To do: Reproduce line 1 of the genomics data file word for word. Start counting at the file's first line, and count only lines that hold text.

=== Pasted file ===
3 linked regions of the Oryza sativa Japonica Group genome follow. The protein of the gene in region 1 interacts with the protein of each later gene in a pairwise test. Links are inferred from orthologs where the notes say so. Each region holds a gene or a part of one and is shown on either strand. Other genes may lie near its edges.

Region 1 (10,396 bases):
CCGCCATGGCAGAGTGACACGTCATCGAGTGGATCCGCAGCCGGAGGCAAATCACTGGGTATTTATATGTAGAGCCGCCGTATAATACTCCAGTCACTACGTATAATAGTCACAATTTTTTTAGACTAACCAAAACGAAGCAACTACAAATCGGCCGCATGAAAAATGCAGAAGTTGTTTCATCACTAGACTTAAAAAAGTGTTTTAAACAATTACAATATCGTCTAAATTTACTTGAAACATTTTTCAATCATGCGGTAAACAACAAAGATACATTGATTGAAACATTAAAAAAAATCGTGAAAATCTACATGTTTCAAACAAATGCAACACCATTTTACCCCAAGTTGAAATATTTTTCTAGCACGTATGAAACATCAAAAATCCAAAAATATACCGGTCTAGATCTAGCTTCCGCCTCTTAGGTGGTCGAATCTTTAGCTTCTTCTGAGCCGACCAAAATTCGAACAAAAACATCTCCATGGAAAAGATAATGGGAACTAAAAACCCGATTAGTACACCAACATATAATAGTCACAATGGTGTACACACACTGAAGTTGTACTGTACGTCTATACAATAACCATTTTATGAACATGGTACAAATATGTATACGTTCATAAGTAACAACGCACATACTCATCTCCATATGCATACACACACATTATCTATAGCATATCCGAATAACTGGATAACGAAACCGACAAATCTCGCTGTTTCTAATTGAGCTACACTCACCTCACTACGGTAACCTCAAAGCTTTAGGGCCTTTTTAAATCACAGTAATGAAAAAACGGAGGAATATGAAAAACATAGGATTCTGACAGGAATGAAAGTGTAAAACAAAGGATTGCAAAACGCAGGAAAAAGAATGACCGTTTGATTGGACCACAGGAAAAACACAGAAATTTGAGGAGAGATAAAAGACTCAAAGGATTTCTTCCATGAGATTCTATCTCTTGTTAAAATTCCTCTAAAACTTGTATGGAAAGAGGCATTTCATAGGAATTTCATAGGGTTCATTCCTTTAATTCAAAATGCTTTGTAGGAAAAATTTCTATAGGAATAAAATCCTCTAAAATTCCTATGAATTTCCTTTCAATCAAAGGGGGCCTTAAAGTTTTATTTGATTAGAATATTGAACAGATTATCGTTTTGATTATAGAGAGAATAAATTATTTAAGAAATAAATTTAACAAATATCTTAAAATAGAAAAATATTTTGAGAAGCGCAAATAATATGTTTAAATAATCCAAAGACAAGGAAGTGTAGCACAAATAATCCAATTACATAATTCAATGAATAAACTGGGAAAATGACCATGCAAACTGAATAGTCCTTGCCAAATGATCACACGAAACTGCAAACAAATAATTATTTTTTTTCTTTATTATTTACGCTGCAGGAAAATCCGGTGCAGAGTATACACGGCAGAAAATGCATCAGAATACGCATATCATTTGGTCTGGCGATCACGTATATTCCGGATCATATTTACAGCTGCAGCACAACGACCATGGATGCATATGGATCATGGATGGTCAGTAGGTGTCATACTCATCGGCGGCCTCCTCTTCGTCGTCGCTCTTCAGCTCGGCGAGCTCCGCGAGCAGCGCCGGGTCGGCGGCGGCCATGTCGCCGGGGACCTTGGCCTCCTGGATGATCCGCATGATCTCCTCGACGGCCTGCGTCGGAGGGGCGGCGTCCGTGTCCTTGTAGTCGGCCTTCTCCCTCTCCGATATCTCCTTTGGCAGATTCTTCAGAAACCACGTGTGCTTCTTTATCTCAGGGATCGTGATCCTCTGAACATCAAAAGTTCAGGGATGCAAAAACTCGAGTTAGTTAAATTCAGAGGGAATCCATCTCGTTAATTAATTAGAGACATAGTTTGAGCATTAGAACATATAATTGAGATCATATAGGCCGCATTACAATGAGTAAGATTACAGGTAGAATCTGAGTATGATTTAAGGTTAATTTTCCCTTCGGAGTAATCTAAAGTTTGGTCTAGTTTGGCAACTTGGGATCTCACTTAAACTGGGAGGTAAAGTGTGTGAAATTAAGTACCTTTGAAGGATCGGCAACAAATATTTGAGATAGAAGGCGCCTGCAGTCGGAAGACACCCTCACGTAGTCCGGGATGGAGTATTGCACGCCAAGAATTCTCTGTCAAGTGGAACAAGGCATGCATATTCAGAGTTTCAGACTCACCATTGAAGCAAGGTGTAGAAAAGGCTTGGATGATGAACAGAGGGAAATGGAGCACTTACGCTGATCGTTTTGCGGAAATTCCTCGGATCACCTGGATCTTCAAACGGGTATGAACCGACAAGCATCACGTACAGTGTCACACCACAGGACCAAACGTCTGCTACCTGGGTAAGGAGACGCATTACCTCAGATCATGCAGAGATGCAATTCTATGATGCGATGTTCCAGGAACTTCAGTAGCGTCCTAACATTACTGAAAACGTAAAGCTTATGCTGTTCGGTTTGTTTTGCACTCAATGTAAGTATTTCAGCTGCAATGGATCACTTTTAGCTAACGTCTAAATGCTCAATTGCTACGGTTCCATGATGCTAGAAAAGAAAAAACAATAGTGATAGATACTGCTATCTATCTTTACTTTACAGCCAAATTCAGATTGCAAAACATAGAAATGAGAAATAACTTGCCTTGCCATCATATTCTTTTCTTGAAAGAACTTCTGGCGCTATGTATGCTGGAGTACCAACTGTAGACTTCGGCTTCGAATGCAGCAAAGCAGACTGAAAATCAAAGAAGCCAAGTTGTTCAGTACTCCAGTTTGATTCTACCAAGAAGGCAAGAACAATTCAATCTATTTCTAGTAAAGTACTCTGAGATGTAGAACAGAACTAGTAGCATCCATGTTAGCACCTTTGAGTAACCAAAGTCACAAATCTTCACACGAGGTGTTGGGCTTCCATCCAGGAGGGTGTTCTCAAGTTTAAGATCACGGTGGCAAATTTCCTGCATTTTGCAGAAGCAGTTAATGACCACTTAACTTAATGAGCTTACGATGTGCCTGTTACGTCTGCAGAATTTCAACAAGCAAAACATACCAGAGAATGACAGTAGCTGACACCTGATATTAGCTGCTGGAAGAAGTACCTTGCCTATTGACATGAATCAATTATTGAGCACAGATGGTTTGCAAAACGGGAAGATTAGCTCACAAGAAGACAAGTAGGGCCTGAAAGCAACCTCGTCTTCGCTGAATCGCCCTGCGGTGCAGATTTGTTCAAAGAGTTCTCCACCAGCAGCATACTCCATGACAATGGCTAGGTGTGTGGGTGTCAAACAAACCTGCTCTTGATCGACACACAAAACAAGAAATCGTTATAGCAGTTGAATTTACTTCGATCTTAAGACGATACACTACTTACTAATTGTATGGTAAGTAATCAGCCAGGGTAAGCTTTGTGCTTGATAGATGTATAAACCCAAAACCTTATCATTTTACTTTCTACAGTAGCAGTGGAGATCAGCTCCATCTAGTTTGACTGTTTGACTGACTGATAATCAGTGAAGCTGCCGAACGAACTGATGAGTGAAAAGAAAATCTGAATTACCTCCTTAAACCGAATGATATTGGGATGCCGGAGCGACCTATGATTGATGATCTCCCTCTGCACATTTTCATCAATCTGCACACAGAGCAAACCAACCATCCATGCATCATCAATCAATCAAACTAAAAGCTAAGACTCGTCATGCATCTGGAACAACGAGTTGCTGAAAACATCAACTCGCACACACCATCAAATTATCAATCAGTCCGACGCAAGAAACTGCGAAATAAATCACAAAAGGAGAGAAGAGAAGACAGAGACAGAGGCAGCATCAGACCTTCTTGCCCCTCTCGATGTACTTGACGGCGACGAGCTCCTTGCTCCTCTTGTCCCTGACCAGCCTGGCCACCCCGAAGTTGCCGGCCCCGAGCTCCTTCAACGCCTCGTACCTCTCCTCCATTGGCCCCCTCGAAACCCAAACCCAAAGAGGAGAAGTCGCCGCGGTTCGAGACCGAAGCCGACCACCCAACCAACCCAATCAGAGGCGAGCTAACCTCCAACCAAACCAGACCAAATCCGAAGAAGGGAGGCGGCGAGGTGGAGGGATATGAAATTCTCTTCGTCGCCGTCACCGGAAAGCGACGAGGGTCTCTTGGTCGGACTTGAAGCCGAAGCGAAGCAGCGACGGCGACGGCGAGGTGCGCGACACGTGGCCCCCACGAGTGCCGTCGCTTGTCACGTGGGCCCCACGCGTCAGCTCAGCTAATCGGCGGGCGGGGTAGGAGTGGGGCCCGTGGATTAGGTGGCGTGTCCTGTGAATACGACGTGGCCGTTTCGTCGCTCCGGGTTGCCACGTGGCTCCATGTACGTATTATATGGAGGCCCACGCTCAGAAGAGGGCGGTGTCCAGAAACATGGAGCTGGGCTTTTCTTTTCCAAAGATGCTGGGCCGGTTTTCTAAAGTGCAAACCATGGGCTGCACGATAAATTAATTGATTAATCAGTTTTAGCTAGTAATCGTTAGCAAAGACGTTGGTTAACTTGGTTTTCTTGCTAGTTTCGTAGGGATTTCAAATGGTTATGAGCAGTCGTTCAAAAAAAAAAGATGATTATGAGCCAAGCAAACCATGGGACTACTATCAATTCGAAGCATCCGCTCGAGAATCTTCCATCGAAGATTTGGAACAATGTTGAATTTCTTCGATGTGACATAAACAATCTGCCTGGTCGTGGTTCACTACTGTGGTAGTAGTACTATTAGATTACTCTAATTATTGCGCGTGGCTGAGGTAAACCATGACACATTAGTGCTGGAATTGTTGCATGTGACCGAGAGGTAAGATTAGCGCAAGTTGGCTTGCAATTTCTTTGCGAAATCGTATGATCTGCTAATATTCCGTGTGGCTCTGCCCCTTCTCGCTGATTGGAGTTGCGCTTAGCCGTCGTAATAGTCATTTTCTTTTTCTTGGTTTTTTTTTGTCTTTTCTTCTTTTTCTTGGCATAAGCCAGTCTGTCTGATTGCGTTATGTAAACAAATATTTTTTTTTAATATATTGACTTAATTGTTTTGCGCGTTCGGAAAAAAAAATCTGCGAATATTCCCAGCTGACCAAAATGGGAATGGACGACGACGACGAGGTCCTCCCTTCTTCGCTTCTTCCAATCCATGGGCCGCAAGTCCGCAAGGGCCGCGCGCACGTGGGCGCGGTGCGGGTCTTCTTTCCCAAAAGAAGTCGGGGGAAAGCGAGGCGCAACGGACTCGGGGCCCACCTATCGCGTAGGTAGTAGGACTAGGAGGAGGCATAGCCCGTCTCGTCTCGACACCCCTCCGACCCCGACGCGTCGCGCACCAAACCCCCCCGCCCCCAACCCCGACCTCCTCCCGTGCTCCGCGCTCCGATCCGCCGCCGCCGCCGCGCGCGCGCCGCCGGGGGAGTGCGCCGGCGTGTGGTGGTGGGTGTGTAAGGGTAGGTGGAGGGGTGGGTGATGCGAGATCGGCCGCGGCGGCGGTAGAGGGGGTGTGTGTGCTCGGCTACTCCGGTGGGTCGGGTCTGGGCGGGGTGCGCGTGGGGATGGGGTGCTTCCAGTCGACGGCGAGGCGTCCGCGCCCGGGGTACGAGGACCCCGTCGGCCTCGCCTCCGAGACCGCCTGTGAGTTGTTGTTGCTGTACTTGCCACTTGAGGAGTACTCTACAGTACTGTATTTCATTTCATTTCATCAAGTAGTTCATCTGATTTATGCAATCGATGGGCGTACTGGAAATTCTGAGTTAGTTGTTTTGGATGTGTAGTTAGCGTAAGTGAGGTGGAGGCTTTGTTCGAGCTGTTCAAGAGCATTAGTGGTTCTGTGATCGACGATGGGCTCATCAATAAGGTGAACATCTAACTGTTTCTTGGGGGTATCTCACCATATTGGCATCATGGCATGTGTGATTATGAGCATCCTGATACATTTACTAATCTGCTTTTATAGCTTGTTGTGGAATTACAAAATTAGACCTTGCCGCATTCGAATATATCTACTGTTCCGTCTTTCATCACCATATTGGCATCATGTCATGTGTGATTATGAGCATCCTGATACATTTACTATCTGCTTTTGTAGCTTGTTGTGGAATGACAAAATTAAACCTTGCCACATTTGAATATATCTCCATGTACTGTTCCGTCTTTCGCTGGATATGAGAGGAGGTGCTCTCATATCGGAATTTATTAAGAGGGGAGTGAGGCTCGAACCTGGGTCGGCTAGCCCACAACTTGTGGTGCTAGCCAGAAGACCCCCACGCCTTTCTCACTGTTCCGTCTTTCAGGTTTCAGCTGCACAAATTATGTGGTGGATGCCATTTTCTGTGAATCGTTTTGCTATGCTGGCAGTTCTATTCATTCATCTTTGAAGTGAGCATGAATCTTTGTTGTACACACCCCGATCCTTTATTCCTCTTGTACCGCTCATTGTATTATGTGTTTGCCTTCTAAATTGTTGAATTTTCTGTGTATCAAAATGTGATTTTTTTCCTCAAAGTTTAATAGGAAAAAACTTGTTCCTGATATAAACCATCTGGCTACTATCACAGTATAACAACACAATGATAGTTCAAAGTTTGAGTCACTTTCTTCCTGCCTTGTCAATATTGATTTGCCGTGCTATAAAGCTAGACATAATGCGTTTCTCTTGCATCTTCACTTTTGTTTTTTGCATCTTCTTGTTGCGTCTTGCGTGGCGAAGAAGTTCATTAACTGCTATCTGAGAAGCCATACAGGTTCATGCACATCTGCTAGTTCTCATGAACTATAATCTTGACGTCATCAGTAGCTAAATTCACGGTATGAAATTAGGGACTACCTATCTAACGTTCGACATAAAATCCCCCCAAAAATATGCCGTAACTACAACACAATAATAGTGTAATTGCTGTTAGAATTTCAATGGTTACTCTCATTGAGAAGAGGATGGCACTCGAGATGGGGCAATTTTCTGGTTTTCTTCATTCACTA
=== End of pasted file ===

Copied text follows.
3 linked regions of the Oryza sativa Japonica Group genome follow. The protein of the gene in region 1 interacts with the protein of each later gene in a pairwise test. Links are inferred from orthologs where the notes say so. Each region holds a gene or a part of one and is shown on either strand. Other genes may lie near its edges.